From the main road to the clubhouse is the length of the first hole, a short par 4, around 300 yards.  That’s how golfers look at distance, in terms of yardage, though the first time I road my bicycle to the clubhouse I was more terrified than anything.  Would someone come out and chase me away?  I was not a member of the club.

As I approached the first tee, which was just in front of the clubhouse, there was a group of three men on the tee.  I stopped and sat on my bike as they hit their tee shots.

At that time, golf was played almost exclusively by men.  It would develop into a family sport, sort of, and women and kids would play.  But on a summer afternoon in 1968, on a rural golf course in central Illinois, men dominated the sport.

One of the men asked what I was doing.  For  many of my stories about the golf course, I will not remember exact conversations, or an exact sequence of events.  As I write this, the events in my memory are almost 50 years old.  I know from experience that these three men on the tee would have been curious, if not a  little annoyed at being watched by a strange boy on a bike.  But they would have been polite, as that was the way then, even with strangers.  I was not causing trouble.  I was quiet.  That would be enough for any golfer to respect in a gallery, even a gallery of one.

I’m sure my answer to the man’s question was not very creative: “I’ve never been on a golf course before,” I might have said.

“Well, do you want to walk around the course with us?  You can caddy for me.”

I would have been hesitant at his suggestion.  For one, I was excruciatingly shy.  As the oldest of four boys who had moved from one small town to another every year or two, never acquiring friends, living a very sheltered life, I would not have wanted to become the center of attention.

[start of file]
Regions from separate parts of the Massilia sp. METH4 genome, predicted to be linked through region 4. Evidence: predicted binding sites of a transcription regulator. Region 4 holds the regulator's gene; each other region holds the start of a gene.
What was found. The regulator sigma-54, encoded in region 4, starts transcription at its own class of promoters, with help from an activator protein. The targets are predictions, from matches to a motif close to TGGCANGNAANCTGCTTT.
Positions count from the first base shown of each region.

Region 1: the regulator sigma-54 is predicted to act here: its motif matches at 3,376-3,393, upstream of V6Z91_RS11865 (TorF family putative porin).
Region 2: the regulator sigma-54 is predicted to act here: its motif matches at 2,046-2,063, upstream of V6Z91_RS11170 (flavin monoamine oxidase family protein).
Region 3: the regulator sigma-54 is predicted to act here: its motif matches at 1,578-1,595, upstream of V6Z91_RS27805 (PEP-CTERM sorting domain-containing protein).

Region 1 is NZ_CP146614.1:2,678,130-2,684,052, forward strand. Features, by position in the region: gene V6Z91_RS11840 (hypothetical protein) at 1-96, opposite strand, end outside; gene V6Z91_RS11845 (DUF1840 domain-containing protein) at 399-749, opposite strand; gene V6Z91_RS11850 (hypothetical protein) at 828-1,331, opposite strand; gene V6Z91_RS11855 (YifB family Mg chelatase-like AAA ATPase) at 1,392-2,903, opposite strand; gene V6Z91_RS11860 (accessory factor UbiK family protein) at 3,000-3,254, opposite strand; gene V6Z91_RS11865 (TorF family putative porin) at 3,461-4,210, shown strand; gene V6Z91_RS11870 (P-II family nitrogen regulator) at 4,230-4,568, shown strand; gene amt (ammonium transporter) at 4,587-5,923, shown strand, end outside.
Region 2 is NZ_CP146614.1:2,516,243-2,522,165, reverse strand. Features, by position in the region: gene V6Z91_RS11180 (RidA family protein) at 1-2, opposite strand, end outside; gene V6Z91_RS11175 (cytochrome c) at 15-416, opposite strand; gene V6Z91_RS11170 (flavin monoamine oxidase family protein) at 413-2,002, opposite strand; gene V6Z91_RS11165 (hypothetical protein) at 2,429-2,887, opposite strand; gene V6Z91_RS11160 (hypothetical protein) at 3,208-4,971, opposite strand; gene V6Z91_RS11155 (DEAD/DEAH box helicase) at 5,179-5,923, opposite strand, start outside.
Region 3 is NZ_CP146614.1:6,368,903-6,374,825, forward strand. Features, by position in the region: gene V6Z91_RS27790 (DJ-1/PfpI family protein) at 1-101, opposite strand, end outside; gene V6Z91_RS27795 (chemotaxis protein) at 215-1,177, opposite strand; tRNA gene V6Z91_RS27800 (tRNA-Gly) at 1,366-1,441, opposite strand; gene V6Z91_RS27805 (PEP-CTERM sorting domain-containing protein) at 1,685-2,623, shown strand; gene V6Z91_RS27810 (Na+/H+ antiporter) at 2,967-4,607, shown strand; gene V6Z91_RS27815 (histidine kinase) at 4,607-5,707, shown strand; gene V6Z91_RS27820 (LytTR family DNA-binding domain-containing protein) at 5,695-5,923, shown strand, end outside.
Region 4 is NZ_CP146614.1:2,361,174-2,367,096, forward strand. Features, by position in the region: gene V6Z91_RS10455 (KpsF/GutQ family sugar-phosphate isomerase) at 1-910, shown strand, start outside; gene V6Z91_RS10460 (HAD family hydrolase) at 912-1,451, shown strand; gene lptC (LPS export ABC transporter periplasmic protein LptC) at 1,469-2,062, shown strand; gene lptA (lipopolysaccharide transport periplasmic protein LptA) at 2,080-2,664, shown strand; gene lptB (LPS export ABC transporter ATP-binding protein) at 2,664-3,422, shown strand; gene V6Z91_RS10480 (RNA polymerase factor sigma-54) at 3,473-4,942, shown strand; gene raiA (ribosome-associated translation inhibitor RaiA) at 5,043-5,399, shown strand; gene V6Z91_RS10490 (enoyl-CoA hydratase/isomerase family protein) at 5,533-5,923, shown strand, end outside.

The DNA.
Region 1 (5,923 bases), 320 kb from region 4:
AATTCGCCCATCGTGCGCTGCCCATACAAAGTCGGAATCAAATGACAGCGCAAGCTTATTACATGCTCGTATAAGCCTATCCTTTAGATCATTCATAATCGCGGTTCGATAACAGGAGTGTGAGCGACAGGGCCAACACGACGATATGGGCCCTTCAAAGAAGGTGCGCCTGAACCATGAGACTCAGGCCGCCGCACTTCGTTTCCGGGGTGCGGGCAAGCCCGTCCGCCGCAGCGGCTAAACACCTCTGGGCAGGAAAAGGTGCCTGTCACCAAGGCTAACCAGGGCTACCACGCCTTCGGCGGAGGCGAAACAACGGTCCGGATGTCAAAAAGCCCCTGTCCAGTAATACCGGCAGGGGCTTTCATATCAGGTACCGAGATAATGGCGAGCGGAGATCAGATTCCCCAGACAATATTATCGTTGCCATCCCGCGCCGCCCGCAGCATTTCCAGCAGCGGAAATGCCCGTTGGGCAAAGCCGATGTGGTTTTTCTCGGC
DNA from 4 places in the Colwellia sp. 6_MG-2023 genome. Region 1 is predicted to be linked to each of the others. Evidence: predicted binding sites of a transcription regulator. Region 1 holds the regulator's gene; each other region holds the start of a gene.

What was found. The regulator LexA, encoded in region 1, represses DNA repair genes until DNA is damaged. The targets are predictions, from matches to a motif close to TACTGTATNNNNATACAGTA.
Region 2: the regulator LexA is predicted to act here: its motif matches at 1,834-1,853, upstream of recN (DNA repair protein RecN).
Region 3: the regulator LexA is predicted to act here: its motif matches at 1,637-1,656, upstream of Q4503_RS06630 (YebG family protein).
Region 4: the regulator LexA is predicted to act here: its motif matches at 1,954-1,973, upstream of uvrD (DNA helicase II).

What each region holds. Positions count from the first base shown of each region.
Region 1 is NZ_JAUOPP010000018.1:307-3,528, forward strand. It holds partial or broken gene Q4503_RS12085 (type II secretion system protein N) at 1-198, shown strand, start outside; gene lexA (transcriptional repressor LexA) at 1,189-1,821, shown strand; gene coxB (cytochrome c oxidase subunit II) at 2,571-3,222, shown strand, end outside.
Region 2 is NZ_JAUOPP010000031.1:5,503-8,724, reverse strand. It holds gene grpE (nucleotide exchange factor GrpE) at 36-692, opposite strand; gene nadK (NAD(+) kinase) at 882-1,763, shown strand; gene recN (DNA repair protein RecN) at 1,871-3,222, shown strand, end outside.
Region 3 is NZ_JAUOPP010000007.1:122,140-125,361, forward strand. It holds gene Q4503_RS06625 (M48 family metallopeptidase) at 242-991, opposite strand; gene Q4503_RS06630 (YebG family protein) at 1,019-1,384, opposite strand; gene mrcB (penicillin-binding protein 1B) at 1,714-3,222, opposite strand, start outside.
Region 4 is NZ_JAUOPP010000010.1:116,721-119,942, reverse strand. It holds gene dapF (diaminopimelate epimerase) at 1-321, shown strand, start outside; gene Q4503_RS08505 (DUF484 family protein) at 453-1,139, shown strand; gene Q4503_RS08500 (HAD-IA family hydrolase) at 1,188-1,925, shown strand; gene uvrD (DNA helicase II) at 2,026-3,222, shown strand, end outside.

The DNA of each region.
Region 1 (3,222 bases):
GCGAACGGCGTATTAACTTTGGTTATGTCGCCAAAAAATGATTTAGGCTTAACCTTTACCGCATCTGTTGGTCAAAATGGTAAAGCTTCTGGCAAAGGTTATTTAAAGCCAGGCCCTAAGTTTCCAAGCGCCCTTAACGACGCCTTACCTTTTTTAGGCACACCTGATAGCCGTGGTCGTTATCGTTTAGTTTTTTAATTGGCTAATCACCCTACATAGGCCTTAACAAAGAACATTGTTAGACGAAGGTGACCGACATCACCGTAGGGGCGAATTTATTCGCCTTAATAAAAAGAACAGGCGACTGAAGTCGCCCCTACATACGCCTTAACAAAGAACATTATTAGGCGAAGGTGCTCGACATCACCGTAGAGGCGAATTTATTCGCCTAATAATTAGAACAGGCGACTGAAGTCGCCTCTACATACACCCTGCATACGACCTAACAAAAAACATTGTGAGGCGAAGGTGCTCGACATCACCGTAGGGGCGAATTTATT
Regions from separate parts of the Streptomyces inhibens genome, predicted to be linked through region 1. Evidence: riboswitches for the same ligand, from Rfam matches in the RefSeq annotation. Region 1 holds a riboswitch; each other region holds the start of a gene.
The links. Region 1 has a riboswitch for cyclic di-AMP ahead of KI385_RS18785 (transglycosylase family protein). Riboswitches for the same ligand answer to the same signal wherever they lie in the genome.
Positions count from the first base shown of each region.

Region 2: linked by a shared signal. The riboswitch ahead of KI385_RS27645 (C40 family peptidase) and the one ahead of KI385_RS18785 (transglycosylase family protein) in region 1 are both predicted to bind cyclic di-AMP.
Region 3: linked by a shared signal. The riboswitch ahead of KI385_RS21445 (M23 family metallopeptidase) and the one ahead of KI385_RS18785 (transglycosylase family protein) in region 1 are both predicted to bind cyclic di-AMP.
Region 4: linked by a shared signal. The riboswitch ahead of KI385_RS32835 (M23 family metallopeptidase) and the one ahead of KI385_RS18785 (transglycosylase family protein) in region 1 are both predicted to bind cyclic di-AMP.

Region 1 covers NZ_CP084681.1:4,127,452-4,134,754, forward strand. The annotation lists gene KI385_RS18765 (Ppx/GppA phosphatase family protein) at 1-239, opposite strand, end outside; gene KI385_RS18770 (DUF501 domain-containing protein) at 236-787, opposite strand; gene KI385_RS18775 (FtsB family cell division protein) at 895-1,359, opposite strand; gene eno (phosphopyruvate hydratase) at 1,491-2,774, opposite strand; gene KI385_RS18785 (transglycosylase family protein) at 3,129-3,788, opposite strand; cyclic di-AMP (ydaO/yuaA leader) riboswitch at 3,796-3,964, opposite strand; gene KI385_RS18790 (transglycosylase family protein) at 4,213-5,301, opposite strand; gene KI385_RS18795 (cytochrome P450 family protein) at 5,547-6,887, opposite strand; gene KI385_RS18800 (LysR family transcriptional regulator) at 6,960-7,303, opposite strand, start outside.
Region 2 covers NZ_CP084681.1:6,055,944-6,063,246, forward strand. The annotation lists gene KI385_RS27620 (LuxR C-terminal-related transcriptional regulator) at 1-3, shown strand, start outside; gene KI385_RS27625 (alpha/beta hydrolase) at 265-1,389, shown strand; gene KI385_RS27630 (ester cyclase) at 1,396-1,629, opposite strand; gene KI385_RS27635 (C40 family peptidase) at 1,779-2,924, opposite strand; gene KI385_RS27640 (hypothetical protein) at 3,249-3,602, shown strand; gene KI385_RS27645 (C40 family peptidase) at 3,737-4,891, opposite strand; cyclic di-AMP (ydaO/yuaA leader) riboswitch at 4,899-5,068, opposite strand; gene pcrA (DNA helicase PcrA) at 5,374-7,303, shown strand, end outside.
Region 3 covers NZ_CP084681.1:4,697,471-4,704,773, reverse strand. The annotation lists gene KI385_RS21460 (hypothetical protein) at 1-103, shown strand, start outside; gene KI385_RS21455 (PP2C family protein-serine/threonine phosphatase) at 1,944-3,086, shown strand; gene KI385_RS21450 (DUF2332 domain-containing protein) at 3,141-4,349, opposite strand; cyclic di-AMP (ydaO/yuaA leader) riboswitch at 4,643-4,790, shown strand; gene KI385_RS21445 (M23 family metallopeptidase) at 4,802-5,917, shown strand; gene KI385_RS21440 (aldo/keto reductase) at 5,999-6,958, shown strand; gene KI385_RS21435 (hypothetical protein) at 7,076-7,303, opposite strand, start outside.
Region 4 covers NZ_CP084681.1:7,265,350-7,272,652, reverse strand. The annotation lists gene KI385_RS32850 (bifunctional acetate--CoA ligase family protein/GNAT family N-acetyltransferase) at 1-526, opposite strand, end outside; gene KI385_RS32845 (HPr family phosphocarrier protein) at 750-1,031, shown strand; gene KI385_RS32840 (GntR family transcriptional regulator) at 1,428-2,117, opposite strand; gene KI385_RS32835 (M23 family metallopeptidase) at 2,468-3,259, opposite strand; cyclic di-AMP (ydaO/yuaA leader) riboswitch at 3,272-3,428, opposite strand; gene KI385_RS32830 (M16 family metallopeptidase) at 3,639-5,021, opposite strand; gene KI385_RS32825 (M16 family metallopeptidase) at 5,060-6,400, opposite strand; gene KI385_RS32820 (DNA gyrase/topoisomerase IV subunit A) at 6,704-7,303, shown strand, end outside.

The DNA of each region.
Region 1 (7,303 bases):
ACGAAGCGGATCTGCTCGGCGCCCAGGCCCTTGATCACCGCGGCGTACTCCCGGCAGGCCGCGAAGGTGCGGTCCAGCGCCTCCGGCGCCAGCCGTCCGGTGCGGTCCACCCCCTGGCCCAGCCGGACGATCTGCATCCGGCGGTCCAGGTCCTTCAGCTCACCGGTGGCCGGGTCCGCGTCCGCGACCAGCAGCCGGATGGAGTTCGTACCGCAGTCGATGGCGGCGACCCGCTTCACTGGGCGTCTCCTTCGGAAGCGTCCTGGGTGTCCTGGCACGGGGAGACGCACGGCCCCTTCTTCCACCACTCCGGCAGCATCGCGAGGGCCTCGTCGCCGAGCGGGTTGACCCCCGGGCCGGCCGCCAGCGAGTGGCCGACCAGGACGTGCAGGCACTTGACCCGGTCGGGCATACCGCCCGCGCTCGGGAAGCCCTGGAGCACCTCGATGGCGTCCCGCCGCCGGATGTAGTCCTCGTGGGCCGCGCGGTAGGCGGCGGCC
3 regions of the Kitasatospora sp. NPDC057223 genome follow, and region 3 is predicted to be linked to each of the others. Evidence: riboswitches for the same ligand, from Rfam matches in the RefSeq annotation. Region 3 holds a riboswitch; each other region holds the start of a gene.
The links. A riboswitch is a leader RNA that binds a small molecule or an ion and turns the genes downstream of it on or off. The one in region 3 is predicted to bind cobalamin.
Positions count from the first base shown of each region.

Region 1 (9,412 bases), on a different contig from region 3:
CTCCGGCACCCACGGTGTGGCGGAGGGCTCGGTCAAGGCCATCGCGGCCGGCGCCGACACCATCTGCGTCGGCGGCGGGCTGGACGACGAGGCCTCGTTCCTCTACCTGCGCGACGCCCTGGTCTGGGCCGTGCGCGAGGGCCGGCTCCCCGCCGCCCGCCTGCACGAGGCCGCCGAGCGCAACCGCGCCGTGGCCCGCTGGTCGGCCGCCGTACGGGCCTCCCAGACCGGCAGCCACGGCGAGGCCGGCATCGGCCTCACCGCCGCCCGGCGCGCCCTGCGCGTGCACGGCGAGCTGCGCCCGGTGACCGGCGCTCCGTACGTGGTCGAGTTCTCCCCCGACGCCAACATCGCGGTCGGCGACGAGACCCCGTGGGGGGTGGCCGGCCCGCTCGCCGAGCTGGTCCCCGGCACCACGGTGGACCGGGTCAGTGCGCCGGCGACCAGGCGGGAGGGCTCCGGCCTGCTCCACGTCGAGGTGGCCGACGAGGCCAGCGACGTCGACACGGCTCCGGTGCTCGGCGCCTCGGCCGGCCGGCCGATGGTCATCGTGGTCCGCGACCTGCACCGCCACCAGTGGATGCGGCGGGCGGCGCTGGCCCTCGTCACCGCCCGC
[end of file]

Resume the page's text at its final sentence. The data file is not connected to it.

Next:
Perhaps sensing my hesitation, he added, “I’ll pay you.”

My parents had given us an allowance a couple of years before, maybe $0.10 per week.  Candy was cheap back then, and we didn’t really need money.   But for some reason I hadn’t seen money in a long time.  We just didn’t need it.

“Sure!”  If I remember, they offered me a dollar, a small fortune, to carry the clubs.  And as caddy, I had other duties: retrieving errant balls, delivering a putter to the green, raking a sand trap, etc.  It was all new to me, but I was eager to learn.  But more importantly, I was eager to have that dollar.

Caddies were unheard of at Pine Hills Golf Course, as I would later learn.  They were just being nice.  I have no recollection of who they were.  The course was listed as “Semi Private”, meaning that there were members who paid annual dues, a few hundred dollars per year, and what we called “Green Fee Players”, who paid $2.50 for nine holes and $4.00 for eighteen holes.  In later years I always assumed that these guys were green fee players, but I can’t really know for sure now.

About all I remember about the round is that I finished, performed my function adequately, and collected my dollar.  Afterwards, I jumped on my bike and rode home, knowing that I would visit the golf course again soon, and maybe get another caddying job.  Little did I know then that caddying would not be in my future.